NEW YORK (GenomeWeb News) – The Scripps Research Institute said yesterday that it has received a $22.5 million grant from the National Institutes of Health to use genomics and systems biology approaches to study innate and adaptive immune responses to pathogens.
The award, which provides renewal funding for a project that began in 2002, will fund studies of immune system responses to pathogens labeled as Category A, B, and C by the National Institute of Allergy and Infectious Diseases.
The research project is led by Scripps Professor and Chairman Emeritus Richard Ulevitch, and involves a consortium of partners at the Seattle Biomedical Research Institute, the University of Texas Southwestern Medical Center, Australian National University, and Stanford University. The group is developing a detailed model of immune responses to bacterial and viral pathogens.
The multidisciplinary program, called Systems Approach to Immunology, includes seven cores that focus on genomics; computation; proteomics; signaling; biological reagents; human correlation; and on using an approach in mice called forward genetics to identify genes that are essential for the mammalian immune response to infection and to determine their relative functions.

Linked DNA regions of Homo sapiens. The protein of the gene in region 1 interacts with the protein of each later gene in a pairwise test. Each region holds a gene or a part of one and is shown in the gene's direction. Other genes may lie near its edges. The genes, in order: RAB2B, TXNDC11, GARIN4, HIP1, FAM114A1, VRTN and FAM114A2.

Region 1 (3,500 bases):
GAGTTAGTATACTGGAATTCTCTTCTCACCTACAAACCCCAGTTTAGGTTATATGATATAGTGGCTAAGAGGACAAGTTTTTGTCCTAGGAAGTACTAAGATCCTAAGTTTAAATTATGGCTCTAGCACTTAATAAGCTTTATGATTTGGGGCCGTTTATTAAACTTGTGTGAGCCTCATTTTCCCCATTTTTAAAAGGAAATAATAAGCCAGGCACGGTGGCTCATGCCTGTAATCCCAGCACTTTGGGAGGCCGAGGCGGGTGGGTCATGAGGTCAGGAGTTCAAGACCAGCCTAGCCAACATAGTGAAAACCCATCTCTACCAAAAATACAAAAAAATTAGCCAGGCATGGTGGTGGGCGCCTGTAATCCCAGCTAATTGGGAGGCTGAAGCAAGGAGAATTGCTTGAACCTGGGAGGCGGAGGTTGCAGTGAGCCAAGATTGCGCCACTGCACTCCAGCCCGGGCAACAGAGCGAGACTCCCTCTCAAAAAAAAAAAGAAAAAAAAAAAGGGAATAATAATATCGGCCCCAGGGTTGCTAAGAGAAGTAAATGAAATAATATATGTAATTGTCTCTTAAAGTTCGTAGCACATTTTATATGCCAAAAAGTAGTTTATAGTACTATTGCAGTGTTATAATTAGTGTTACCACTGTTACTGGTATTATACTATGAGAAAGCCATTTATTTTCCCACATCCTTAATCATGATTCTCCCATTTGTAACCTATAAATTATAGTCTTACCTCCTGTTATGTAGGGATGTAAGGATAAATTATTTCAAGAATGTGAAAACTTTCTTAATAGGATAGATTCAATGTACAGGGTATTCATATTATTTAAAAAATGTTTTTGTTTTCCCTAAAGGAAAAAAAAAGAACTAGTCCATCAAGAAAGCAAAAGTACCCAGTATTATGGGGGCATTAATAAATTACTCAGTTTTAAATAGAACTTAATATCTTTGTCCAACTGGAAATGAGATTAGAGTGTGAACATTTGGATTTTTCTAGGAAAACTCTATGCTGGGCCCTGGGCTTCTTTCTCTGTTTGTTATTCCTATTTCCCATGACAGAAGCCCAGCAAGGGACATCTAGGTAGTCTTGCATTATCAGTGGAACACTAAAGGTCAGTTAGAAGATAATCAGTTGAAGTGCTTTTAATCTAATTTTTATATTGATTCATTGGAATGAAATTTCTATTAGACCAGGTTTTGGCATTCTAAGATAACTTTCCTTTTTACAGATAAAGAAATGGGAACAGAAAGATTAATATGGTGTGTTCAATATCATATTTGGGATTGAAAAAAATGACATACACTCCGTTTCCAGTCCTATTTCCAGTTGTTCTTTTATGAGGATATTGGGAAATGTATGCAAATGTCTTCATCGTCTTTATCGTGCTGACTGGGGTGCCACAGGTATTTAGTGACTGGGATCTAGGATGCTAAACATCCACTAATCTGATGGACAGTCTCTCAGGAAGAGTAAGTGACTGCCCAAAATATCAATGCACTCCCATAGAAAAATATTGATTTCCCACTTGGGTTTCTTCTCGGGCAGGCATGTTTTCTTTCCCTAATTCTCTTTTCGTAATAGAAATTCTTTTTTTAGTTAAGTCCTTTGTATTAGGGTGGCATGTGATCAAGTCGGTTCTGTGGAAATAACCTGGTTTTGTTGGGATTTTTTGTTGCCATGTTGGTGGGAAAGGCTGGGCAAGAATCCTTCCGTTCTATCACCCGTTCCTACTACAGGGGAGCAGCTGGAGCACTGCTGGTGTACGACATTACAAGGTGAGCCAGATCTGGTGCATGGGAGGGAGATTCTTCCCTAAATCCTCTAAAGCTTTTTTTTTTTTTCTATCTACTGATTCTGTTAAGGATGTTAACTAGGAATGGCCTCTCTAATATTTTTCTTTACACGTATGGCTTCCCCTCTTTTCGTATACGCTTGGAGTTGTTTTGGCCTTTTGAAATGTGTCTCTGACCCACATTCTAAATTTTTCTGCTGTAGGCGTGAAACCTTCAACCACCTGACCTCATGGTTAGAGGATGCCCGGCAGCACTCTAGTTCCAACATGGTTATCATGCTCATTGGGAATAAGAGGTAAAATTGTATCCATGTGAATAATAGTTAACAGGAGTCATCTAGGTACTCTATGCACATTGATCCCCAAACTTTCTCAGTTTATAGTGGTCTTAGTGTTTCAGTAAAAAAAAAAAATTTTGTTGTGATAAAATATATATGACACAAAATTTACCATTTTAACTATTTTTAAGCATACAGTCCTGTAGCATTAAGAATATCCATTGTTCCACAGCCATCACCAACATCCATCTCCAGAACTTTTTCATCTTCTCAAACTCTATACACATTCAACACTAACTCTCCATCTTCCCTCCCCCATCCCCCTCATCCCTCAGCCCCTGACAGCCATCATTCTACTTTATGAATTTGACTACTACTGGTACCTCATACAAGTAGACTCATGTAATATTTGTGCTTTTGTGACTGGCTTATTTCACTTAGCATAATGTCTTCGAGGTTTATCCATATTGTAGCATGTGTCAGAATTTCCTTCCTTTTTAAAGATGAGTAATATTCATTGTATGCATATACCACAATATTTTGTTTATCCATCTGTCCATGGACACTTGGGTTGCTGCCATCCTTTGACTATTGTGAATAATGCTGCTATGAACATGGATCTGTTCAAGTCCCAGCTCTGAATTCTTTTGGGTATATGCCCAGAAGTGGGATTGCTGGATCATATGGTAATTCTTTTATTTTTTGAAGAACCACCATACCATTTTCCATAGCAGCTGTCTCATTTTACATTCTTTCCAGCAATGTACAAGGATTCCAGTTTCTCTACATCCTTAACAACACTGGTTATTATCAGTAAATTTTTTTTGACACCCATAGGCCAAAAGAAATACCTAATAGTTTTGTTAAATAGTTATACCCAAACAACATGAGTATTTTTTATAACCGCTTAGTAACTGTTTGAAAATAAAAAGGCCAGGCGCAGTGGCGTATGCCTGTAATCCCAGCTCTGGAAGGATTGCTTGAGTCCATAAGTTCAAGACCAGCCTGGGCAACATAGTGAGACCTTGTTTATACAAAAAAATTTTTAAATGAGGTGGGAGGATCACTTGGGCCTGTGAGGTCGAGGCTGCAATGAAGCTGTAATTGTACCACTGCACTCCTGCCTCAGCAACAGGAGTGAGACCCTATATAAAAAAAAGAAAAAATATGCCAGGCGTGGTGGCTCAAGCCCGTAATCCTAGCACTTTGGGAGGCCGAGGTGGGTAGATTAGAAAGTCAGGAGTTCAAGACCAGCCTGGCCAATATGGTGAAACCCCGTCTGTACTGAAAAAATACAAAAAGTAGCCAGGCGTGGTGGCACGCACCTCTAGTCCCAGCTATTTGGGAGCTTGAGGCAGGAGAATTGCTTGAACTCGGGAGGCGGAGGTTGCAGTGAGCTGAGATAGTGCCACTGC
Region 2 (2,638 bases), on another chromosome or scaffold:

"It is now crystal clear that data from mouse genetics provides insights into human disease," Ulevitch said in a statement. "When we started there were a lot more unknowns, but now there is a long list of genes identified in the mouse that cause both specific mouse phenotypes and are similarly linked to human disease."
The consortium provides resources based on its research for use by the scientific community, including a web-based portal to access its findings.
Research at the consortium's genomics core has focused on using ChIp-on-chip and ChIP-Seq approaches to conduct genome-wide analyses. The proteomics core studies changes in the proteome of immune cells in response to whole pathogens and pathogen-associated molecular patterns that activate immunity-related receptors, investigates changes in the surface of secreted proteins of macrophages and dendritic cells when they have been challenged with these pathogen microbes, and characterizes protein-protein interactions.